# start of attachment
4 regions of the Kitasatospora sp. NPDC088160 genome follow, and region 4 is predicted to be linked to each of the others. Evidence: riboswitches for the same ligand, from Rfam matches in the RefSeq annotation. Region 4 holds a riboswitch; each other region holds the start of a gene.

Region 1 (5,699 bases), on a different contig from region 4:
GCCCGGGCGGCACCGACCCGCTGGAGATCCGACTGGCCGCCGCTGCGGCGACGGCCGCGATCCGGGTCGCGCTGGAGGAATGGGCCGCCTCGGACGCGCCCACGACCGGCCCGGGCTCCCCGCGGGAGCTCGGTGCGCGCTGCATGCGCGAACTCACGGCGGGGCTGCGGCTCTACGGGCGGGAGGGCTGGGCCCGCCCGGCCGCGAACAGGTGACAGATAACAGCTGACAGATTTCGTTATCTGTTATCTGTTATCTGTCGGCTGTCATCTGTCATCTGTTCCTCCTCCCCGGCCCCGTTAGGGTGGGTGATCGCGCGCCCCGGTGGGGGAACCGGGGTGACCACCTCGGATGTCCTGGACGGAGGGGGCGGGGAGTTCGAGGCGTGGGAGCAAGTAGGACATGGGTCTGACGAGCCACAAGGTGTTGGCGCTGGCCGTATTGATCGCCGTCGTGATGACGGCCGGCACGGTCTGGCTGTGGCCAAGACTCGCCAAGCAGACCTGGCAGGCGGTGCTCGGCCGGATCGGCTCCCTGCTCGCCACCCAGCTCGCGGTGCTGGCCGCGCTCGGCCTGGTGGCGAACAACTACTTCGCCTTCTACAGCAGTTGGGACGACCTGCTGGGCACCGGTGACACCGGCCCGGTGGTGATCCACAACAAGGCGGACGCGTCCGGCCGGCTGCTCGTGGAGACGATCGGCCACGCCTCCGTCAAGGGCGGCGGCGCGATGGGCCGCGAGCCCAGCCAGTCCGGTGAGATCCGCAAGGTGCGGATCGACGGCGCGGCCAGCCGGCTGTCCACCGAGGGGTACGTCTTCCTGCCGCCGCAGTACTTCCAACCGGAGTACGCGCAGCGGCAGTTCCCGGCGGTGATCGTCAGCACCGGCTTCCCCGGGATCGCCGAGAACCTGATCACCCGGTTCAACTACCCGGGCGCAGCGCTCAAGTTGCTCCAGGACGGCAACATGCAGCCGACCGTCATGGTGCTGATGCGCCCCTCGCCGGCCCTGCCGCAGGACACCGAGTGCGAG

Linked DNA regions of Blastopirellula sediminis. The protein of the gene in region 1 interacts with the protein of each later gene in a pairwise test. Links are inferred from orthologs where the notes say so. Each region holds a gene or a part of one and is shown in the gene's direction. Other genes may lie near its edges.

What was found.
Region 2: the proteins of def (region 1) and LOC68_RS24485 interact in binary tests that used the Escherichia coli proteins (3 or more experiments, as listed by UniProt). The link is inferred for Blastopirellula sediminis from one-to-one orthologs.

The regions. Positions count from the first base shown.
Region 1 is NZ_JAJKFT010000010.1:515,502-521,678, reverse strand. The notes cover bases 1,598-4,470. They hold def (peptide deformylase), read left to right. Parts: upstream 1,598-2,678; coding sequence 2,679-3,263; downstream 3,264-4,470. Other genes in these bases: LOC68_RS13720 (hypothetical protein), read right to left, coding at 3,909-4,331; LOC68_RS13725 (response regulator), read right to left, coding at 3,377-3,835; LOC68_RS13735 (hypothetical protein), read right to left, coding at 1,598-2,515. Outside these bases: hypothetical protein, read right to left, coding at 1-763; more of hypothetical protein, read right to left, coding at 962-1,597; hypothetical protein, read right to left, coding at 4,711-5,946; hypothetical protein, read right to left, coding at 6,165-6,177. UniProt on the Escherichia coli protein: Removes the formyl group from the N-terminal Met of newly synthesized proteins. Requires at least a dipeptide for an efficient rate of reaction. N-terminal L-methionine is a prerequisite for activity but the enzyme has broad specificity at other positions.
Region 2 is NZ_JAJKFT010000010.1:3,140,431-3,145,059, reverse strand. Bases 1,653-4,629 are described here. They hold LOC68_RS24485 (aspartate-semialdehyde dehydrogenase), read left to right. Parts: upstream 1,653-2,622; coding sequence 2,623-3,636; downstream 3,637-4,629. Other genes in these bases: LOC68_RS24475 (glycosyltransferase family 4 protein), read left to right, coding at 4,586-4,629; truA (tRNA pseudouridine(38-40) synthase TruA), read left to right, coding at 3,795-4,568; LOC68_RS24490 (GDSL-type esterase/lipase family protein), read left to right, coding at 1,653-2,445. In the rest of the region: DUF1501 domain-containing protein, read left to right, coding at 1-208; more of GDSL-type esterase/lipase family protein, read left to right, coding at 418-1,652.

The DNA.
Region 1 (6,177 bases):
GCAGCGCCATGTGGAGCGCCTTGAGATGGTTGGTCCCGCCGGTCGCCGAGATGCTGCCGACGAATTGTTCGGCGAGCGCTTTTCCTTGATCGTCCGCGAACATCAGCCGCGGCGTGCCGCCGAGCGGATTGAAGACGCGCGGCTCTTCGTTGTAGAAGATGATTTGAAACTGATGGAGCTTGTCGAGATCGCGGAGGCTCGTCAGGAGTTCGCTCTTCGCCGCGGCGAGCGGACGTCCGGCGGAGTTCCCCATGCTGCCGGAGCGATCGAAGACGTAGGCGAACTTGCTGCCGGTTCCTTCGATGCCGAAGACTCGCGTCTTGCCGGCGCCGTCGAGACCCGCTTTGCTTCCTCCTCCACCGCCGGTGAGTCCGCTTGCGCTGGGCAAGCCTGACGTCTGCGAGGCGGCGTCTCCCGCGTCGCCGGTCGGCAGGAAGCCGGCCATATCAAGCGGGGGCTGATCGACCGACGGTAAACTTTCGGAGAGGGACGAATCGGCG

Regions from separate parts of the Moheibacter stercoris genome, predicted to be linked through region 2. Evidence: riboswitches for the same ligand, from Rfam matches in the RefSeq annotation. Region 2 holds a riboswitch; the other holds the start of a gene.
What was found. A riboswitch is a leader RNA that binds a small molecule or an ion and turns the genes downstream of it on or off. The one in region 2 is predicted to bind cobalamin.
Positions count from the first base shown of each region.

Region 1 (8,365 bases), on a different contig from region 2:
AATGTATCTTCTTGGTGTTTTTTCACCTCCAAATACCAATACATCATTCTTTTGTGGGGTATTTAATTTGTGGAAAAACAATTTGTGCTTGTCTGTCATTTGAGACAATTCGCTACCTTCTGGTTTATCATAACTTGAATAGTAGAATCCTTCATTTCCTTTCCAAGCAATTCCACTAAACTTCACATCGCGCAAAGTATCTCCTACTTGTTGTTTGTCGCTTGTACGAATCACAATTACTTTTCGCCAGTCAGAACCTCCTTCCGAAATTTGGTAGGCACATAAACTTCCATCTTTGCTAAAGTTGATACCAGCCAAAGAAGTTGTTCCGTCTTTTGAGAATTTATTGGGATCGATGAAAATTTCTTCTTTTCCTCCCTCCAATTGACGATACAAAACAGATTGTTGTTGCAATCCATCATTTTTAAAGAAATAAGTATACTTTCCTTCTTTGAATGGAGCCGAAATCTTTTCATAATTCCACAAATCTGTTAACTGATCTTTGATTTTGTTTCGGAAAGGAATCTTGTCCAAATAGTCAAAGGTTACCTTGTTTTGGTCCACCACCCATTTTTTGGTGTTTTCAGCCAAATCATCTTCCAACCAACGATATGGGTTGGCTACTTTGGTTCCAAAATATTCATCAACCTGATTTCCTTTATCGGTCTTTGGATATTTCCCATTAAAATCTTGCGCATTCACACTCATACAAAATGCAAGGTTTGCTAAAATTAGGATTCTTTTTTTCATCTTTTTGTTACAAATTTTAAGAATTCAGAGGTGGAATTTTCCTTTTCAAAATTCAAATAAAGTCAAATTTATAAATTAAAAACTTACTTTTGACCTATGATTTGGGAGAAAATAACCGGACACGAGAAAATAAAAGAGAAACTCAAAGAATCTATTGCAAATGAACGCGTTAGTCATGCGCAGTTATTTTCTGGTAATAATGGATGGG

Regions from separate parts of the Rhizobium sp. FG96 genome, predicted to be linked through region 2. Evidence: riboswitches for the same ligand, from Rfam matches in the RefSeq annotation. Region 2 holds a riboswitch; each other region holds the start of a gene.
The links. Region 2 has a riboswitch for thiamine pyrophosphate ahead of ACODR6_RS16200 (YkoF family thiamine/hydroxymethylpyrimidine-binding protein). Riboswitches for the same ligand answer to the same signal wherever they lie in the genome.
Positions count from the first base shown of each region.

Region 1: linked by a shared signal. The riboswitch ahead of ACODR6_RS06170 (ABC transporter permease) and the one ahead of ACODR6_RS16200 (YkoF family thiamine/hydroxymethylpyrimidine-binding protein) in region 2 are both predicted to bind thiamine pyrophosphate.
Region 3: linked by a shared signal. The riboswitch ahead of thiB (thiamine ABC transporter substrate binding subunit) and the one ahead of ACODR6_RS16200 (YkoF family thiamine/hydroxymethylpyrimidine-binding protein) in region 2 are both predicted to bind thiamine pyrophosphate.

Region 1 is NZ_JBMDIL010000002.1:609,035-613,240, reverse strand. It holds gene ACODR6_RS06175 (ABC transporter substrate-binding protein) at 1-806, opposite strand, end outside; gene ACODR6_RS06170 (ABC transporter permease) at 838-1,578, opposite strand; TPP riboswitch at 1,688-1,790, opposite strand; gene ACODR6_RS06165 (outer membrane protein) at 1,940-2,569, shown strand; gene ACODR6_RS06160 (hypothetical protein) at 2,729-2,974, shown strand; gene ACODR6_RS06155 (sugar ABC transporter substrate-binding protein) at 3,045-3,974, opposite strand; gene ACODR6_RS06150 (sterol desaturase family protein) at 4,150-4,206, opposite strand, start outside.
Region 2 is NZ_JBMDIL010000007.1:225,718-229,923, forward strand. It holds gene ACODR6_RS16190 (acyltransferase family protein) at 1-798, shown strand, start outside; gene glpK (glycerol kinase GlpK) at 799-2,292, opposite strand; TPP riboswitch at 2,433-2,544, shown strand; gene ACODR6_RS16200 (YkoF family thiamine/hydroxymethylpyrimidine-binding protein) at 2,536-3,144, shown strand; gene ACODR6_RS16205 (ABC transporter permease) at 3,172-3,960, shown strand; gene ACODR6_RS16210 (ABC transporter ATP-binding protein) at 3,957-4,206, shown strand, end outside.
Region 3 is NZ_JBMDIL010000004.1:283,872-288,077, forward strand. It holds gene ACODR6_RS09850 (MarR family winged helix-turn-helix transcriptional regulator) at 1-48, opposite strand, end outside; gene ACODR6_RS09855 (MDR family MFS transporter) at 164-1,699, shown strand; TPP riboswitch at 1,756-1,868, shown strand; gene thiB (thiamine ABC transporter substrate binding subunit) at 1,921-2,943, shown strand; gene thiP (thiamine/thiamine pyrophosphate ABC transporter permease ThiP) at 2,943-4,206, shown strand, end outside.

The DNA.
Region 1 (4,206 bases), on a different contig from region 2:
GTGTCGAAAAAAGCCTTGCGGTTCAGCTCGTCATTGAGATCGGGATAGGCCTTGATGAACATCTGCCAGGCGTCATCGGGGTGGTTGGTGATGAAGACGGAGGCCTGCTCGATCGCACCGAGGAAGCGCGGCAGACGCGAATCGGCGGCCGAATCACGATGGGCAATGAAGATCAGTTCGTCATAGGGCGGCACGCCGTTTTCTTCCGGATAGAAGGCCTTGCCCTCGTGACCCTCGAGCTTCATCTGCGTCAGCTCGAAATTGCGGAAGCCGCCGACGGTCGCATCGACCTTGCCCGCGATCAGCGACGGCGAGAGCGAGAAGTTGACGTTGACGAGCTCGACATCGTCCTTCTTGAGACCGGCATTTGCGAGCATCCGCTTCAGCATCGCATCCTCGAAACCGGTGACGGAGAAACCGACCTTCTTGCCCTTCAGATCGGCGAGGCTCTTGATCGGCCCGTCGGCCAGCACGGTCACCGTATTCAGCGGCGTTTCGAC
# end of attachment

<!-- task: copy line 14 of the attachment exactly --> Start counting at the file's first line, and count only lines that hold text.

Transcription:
What was found. A riboswitch is a leader RNA that binds a small molecule or an ion and turns the genes downstream of it on or off. The one in region 2 is predicted to bind cobalamin.